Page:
United States: Foreign Patent Filing: Protecting Your Technology in a Global Environment

This article is part of a series: Click USTR Releases 2004 Report on Worldwide Intellectual Property Protection for the previous article.

Originally published Spring 2004

The issue of whether to obtain patent protection outside the United States, and in what countries, is an important component of a company’s strategic patent plan. The costs of foreign filing tend to mount quite rapidly; accordingly, the goal should be to formulate a global strategy that will adequately protect the company’s proprietary technology within a sound budgetary framework.

Companies should consider filing patent applications in countries in which they have and/or expect to develop substantial sales of their patented products or services. Companies also could look at those markets in which their competitors are most likely to manufacture infringing products. In this way, a patent owner may be able to stop an infringing product at its source rather than pursue the infringer in each geographic market.

One complicating factor is that competitors, to keep costs low, may manufacture the infringing goods in developing countries where patent protection is nonexistent or nominal at best. United States patent law (similar to the laws of most other industrialized nations) does prohibit importation of infringing goods made outside of the country. If the U.S. will be the primary market for the products incorporating the patented technology, foreign patent protection may not be as essential and the company’s resources may be better spent in fortifying the U.S. patent portfolio.

In addition, if money is tight, it may be advisable to forgo protection in countries where filing will involve significant translation fees (e.g., Japan and Korea), or in which enforceability will be difficult (e.g., China).

In any case, the volume of present and projected future sales in various geographies likely will be the principal consideration for most companies in terms of narrowing the options of where to seek patent protection.

Patent planning activities ideally should take place before the launch of any public marketing efforts, or sales of or offers to sell the technology, whether in the U.S. or abroad. Unlike the U.S., which permits a patent application to be filed within one year from the date of public disclosure or sale of the invention, most foreign countries require that a patent application be on file before any public disclosure or sale has occurred. Without a filed patent application, a company may forfeit its right to obtain patent protection on the divulged invention in foreign countries. If a disclosure must be made to another party, an appropriate nondisclosure agreement should be used to try to safeguard confidentiality and preserve the right to file outside the U.S.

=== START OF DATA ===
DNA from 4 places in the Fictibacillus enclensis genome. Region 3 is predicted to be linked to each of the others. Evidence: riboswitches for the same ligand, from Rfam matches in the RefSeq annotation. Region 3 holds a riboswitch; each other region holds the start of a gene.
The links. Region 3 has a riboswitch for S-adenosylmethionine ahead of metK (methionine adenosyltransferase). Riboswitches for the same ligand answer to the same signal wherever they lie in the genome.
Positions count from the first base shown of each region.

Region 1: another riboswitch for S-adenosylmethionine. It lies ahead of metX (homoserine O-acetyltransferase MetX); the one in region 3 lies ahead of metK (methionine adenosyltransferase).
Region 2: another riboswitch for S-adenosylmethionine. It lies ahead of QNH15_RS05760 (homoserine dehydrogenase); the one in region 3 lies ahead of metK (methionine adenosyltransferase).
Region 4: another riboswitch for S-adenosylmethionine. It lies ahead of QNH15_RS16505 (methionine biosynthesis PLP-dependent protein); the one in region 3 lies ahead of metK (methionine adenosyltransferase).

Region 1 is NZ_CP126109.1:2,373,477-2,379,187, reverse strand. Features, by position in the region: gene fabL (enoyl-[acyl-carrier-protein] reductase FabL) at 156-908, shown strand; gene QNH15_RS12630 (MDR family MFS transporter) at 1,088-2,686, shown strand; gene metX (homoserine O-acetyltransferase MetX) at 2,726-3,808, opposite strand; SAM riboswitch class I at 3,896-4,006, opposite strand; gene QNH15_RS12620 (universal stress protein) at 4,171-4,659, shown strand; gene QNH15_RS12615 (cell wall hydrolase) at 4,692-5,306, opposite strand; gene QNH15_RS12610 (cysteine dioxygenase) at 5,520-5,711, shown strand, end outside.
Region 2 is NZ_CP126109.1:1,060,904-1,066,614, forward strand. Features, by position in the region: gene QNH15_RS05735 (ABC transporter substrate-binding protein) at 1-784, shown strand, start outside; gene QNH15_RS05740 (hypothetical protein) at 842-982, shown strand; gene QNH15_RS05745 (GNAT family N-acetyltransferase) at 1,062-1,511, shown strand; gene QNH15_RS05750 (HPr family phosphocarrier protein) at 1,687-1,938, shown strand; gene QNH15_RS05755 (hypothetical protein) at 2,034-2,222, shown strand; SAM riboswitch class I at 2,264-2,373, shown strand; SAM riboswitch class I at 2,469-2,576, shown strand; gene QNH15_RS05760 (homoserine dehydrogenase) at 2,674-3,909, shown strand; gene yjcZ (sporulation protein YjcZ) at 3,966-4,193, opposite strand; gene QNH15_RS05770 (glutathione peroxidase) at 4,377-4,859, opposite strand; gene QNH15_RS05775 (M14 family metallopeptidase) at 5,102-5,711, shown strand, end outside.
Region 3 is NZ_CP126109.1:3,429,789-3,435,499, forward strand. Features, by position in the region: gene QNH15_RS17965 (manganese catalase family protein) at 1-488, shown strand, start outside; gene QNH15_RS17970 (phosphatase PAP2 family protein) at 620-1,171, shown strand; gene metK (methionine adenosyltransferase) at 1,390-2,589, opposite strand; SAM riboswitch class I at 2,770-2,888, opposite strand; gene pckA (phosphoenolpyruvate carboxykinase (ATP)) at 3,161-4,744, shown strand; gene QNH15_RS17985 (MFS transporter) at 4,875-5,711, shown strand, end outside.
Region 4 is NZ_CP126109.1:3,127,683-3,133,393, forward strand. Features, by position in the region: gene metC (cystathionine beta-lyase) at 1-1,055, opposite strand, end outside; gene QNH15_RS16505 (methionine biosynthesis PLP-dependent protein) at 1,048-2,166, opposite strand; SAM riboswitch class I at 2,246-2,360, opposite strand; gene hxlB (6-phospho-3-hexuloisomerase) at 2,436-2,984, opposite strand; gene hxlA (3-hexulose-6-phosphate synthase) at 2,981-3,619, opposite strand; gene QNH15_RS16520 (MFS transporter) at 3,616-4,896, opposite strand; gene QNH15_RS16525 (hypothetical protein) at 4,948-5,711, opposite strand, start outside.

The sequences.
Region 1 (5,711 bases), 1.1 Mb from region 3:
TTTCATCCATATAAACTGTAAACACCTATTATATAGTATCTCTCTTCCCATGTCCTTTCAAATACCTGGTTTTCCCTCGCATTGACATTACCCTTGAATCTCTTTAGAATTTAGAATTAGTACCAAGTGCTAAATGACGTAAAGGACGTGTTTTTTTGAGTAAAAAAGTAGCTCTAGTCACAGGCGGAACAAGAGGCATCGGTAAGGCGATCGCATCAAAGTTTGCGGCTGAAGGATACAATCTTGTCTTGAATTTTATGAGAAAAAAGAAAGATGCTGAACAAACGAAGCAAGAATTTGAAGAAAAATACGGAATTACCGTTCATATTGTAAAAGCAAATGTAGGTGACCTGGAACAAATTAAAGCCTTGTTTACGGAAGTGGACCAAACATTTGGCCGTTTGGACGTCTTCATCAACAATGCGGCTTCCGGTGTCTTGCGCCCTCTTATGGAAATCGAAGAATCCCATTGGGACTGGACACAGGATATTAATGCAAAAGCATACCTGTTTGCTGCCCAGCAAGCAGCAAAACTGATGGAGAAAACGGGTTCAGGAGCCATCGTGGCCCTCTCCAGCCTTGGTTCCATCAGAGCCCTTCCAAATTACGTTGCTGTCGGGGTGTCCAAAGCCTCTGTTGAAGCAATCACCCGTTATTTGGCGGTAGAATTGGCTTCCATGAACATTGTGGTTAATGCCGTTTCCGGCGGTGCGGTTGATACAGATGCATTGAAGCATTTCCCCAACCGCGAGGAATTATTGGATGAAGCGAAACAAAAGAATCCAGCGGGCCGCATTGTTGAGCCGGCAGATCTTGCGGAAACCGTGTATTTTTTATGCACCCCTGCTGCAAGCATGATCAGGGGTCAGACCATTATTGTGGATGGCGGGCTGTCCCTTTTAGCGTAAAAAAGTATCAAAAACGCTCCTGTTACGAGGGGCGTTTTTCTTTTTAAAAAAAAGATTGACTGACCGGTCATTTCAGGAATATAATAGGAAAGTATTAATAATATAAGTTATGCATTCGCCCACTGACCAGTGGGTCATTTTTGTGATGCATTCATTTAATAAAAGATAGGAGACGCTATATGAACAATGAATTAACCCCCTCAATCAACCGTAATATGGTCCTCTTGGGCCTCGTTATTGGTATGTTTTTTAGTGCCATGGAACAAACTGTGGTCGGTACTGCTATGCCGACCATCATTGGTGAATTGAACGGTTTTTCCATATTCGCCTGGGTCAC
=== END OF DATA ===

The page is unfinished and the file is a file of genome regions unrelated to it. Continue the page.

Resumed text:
If possible, companies should seek to file a U.S. patent application before any activities have taken place, whether within or outside the U.S., that potentially could be considered divulgation of the invention. In this way, the right to seek foreign patent protection likely is secured for one year from the filing date of the U.S. patent application in all the countries that are signatories to the Paris Convention, which includes most industrialized nations. (Although Taiwan is not a Paris Convention member, the national laws of Taiwan permit a one-year priority claim to an originally-filed U.S. patent application.)

There are several ways to file a foreign patent application. If a company is confident about the success of its product or service in a specific foreign market, and especially if the company also has a well-established presence and distribution network in such country, it may be appropriate to file a patent application directly with the individual foreign patent office on or before the one-year anniversary of the filing date of the U.S. application to expedite the foreign examination process. If this path is chosen, the company should expect substantial up-front expenses to cover fees associated with the filing and translation (if necessary) of the application, as well as the engagement of patent professionals in the foreign country.